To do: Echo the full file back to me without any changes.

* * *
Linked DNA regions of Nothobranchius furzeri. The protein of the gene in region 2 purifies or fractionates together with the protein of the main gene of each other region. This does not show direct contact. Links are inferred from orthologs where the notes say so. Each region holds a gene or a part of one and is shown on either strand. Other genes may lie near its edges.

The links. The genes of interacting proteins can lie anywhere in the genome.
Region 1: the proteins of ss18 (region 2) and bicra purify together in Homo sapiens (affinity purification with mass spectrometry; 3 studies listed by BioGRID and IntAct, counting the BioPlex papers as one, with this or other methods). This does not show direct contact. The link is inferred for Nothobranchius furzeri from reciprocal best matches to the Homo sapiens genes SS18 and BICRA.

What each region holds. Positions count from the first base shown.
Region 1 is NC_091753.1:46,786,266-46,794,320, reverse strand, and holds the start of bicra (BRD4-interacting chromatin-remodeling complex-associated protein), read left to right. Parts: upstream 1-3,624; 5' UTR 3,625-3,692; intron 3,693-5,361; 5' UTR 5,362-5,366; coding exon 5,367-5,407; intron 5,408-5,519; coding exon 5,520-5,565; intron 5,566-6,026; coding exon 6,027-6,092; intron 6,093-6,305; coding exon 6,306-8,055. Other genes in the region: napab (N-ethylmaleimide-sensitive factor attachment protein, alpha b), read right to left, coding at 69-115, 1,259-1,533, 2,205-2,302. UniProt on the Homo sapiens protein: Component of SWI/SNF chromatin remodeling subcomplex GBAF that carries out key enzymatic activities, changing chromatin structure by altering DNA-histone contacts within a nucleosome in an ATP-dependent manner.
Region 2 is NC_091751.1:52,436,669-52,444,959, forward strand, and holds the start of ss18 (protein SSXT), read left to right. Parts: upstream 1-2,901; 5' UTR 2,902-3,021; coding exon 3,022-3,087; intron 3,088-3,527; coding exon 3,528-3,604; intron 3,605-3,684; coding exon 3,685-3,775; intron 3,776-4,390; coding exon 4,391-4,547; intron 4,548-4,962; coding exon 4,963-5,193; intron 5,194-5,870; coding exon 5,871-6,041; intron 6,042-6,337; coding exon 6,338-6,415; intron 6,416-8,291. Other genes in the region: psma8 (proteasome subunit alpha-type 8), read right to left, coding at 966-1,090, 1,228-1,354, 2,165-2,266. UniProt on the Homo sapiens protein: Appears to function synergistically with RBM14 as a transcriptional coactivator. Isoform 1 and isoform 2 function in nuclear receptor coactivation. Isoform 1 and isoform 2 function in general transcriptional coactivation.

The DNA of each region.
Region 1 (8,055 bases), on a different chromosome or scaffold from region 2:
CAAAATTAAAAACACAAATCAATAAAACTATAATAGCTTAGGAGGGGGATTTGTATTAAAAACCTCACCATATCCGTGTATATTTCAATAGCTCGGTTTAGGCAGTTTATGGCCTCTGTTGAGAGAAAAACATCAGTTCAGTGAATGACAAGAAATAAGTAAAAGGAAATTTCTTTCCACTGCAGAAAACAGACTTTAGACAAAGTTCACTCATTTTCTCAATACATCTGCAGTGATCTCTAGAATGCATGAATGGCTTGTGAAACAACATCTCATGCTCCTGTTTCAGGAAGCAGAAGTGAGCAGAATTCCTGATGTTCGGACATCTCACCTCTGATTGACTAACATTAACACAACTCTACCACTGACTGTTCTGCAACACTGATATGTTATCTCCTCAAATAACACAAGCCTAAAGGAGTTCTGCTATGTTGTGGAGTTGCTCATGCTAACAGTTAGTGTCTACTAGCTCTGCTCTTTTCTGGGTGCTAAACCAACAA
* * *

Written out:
Linked DNA regions of Nothobranchius furzeri. The protein of the gene in region 2 purifies or fractionates together with the protein of the main gene of each other region. This does not show direct contact. Links are inferred from orthologs where the notes say so. Each region holds a gene or a part of one and is shown on either strand. Other genes may lie near its edges.

The links. The genes of interacting proteins can lie anywhere in the genome.
Region 1: the proteins of ss18 (region 2) and bicra purify together in Homo sapiens (affinity purification with mass spectrometry; 3 studies listed by BioGRID and IntAct, counting the BioPlex papers as one, with this or other methods). This does not show direct contact. The link is inferred for Nothobranchius furzeri from reciprocal best matches to the Homo sapiens genes SS18 and BICRA.

What each region holds. Positions count from the first base shown.
Region 1 is NC_091753.1:46,786,266-46,794,320, reverse strand, and holds the start of bicra (BRD4-interacting chromatin-remodeling complex-associated protein), read left to right. Parts: upstream 1-3,624; 5' UTR 3,625-3,692; intron 3,693-5,361; 5' UTR 5,362-5,366; coding exon 5,367-5,407; intron 5,408-5,519; coding exon 5,520-5,565; intron 5,566-6,026; coding exon 6,027-6,092; intron 6,093-6,305; coding exon 6,306-8,055. Other genes in the region: napab (N-ethylmaleimide-sensitive factor attachment protein, alpha b), read right to left, coding at 69-115, 1,259-1,533, 2,205-2,302. UniProt on the Homo sapiens protein: Component of SWI/SNF chromatin remodeling subcomplex GBAF that carries out key enzymatic activities, changing chromatin structure by altering DNA-histone contacts within a nucleosome in an ATP-dependent manner.
Region 2 is NC_091751.1:52,436,669-52,444,959, forward strand, and holds the start of ss18 (protein SSXT), read left to right. Parts: upstream 1-2,901; 5' UTR 2,902-3,021; coding exon 3,022-3,087; intron 3,088-3,527; coding exon 3,528-3,604; intron 3,605-3,684; coding exon 3,685-3,775; intron 3,776-4,390; coding exon 4,391-4,547; intron 4,548-4,962; coding exon 4,963-5,193; intron 5,194-5,870; coding exon 5,871-6,041; intron 6,042-6,337; coding exon 6,338-6,415; intron 6,416-8,291. Other genes in the region: psma8 (proteasome subunit alpha-type 8), read right to left, coding at 966-1,090, 1,228-1,354, 2,165-2,266. UniProt on the Homo sapiens protein: Appears to function synergistically with RBM14 as a transcriptional coactivator. Isoform 1 and isoform 2 function in nuclear receptor coactivation. Isoform 1 and isoform 2 function in general transcriptional coactivation.

The DNA of each region.
Region 1 (8,055 bases), on a different chromosome or scaffold from region 2:
CAAAATTAAAAACACAAATCAATAAAACTATAATAGCTTAGGAGGGGGATTTGTATTAAAAACCTCACCATATCCGTGTATATTTCAATAGCTCGGTTTAGGCAGTTTATGGCCTCTGTTGAGAGAAAAACATCAGTTCAGTGAATGACAAGAAATAAGTAAAAGGAAATTTCTTTCCACTGCAGAAAACAGACTTTAGACAAAGTTCACTCATTTTCTCAATACATCTGCAGTGATCTCTAGAATGCATGAATGGCTTGTGAAACAACATCTCATGCTCCTGTTTCAGGAAGCAGAAGTGAGCAGAATTCCTGATGTTCGGACATCTCACCTCTGATTGACTAACATTAACACAACTCTACCACTGACTGTTCTGCAACACTGATATGTTATCTCCTCAAATAACACAAGCCTAAAGGAGTTCTGCTATGTTGTGGAGTTGCTCATGCTAACAGTTAGTGTCTACTAGCTCTGCTCTTTTCTGGGTGCTAAACCAACAA